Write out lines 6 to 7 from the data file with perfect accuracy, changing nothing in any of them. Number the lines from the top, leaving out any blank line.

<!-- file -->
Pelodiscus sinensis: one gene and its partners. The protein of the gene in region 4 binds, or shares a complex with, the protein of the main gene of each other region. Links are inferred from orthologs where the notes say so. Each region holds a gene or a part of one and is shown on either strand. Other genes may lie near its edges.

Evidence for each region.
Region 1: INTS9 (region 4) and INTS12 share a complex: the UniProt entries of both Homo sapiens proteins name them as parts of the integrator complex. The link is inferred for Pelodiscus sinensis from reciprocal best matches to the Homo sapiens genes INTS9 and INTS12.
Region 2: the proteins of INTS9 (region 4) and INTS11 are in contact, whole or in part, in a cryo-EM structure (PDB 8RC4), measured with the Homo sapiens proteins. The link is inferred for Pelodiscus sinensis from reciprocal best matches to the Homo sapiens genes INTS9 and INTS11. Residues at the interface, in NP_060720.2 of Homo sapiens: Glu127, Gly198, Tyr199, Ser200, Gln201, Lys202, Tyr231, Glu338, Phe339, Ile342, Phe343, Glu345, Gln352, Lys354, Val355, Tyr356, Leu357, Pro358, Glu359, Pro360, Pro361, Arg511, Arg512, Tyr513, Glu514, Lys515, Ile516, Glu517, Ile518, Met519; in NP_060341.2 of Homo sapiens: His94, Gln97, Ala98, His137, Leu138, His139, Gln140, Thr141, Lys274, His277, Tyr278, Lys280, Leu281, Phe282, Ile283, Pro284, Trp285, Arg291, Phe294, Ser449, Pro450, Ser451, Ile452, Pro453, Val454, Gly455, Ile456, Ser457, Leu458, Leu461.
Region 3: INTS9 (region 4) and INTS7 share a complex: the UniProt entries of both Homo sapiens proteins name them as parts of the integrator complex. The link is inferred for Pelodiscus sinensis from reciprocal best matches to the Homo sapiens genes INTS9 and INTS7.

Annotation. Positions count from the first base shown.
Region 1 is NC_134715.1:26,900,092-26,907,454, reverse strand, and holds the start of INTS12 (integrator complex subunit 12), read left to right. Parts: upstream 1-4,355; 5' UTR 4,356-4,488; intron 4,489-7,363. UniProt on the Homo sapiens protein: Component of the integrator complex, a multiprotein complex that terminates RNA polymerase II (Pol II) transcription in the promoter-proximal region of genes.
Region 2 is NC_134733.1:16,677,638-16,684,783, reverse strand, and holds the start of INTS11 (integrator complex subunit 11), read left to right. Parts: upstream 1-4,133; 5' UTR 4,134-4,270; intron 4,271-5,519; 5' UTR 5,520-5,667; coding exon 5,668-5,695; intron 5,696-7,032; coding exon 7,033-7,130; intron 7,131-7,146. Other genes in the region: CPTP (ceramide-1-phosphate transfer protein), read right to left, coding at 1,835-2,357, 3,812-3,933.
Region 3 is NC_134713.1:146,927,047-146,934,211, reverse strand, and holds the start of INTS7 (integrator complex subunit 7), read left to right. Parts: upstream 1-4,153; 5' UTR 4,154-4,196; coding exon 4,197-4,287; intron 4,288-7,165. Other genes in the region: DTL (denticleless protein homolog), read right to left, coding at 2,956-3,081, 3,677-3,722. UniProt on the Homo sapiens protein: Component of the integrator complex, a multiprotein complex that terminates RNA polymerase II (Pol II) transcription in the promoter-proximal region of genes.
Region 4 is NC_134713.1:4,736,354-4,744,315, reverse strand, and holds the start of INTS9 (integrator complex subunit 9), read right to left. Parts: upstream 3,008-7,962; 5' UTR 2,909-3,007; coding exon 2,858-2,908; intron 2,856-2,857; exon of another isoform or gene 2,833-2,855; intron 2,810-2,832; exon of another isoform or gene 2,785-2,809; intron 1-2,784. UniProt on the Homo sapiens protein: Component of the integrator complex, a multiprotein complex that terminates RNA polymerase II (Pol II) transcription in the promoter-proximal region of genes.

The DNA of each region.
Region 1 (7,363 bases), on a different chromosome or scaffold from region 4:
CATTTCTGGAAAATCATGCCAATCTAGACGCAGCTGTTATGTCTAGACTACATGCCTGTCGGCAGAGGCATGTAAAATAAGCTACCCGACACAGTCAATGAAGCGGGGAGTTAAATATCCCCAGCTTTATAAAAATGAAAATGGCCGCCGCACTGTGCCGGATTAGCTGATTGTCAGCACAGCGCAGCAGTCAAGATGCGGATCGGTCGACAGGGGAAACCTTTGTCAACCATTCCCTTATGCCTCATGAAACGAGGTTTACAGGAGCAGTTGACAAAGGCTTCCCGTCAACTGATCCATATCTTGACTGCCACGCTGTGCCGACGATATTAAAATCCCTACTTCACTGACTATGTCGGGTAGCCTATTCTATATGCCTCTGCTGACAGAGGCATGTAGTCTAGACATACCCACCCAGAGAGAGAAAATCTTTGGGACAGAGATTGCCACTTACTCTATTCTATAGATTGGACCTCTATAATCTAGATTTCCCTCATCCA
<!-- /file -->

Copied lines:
Annotation. Positions count from the first base shown.
Region 1 is NC_134715.1:26,900,092-26,907,454, reverse strand, and holds the start of INTS12 (integrator complex subunit 12), read left to right. Parts: upstream 1-4,355; 5' UTR 4,356-4,488; intron 4,489-7,363. UniProt on the Homo sapiens protein: Component of the integrator complex, a multiprotein complex that terminates RNA polymerase II (Pol II) transcription in the promoter-proximal region of genes.